It was sometimes said in the past that universities have to deal with the issues and problems of the modern world, but find very little to say about them in public. While university heads are often found lamenting the lack of resources for higher education, they say little about pedagogy, educational values or the benefits of scholarship and research. Over recent years this has begun to change – and maybe I am arrogant enough to say that, in Ireland, I made my own contribution to that. In any case, others have followed suit, including my successor in DCU. And now the new Provost of Trinity College Dublin, Paddy Prendergast, has delivered a highly interesting inaugural speech on his university and its place in the world.
The Provost did address the issue of lack of funds, pointing out that TCD’s global ranking, with far fewer resources than its international competitors, was by no means an inadequate achievement; but that it could be much better with a greater investment on a par with what is the norm in other countries.
But perhaps the more interesting comments in his speech reflect on the relationship between public trust and regulation. Here is what he said, in more detail:
‘Increased regulation is inversely proportional to trust. We are currently suffering a chronic lack of trust, and so the Pavlovian response is to demand more regulation. But we’ve got to get trust back into the system. Ireland cannot prosper without it. Nothing flourishes in a climate of fear and suspicion. Trust is linked to accountability. Institutions worthy of trust are happy to be held accountable for their decisions.’
The Provost is clearly right in identifying this as one of the key issues in higher education today. For reasons that many in the sector don’t understand or appreciate, there is a visible lack of trust and confidence in the wider community that university decision-making is prudent, reasonable and transparent. Based on anecdotal evidence (and often not much more), there is also a lack of confidence in the willingness of academics to devote sufficient attention to students.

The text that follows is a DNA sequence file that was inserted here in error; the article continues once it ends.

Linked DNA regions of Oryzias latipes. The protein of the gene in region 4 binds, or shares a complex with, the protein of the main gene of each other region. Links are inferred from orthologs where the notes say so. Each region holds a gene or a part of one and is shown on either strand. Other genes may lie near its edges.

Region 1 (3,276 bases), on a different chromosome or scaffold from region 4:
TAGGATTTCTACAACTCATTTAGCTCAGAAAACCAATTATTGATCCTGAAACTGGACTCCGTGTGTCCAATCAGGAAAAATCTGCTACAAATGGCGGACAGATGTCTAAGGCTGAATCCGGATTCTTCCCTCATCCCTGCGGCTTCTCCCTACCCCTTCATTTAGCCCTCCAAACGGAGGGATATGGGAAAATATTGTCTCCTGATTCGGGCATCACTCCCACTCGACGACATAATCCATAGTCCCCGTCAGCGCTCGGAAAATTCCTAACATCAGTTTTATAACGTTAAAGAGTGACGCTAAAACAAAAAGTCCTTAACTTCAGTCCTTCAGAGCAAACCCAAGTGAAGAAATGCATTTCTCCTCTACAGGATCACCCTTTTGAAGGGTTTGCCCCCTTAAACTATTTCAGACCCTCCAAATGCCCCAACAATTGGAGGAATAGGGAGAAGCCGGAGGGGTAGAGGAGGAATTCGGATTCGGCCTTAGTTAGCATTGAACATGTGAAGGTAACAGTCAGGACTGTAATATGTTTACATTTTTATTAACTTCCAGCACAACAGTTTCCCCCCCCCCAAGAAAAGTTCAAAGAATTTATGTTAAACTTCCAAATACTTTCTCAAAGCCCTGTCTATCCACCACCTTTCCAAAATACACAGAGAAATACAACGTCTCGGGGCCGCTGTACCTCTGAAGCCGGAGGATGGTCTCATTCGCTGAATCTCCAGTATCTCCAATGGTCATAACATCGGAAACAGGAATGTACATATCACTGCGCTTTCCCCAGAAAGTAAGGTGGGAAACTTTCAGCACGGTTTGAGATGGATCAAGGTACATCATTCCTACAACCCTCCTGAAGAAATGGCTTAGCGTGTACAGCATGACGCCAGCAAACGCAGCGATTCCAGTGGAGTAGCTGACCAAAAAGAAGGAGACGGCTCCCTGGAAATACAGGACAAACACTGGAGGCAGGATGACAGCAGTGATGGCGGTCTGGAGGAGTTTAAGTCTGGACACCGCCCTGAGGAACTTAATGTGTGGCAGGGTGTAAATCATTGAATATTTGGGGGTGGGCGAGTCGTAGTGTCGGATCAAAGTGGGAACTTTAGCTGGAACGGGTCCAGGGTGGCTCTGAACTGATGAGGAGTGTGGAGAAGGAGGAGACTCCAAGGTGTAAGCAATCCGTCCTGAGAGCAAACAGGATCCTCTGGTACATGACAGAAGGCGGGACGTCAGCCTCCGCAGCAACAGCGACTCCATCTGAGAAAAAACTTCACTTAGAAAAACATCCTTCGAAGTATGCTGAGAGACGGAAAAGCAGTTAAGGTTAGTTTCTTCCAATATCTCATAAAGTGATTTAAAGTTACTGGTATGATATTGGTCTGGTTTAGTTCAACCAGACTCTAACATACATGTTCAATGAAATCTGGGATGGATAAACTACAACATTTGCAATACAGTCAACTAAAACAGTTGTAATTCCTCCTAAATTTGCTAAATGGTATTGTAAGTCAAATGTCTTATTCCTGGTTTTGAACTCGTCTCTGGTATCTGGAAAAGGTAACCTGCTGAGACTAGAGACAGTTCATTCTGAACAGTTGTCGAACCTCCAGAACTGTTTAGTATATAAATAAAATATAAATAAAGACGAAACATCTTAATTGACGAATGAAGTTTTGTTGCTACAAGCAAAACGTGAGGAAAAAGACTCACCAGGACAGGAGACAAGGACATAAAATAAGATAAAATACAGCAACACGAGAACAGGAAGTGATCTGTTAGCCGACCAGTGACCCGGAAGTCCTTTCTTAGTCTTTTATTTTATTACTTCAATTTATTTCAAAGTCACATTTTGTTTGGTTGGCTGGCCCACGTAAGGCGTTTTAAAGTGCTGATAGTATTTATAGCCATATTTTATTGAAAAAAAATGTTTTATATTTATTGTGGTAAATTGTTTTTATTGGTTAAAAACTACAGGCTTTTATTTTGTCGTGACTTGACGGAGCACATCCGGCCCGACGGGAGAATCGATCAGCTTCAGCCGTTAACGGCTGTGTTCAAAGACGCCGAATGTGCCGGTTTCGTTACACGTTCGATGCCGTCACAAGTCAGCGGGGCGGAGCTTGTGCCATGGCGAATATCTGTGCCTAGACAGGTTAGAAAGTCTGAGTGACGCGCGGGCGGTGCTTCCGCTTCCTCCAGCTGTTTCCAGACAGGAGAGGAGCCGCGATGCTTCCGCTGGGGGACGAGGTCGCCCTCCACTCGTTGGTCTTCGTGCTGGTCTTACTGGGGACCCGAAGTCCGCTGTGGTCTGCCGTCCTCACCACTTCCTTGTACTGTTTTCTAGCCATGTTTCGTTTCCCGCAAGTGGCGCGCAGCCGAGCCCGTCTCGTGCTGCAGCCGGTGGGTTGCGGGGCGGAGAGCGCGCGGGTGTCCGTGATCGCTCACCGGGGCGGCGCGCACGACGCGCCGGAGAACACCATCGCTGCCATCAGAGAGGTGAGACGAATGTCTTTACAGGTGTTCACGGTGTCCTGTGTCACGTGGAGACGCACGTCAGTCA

Paddy Prendergast is right in seeing this as a critical problem that needs to be addressed. The temptation for governments and their agencies has been to respond to criticism of universities by imposing new regulatory constraints and limiting their freedom of action, in the apparent belief that universities will then behave more rationally and that their activities will provide better value for money. This is far from obviously the case, but in order to avoid this response from becoming more emphatic universities need to address the issue of public confidence and to persuade the public that they are meeting their responsibilities effectively. Good communication is an important first step, and in this context the Provost’s inaugural address was well judged. It should be part of a new landscape of transparency and advocacy in the cause of higher education.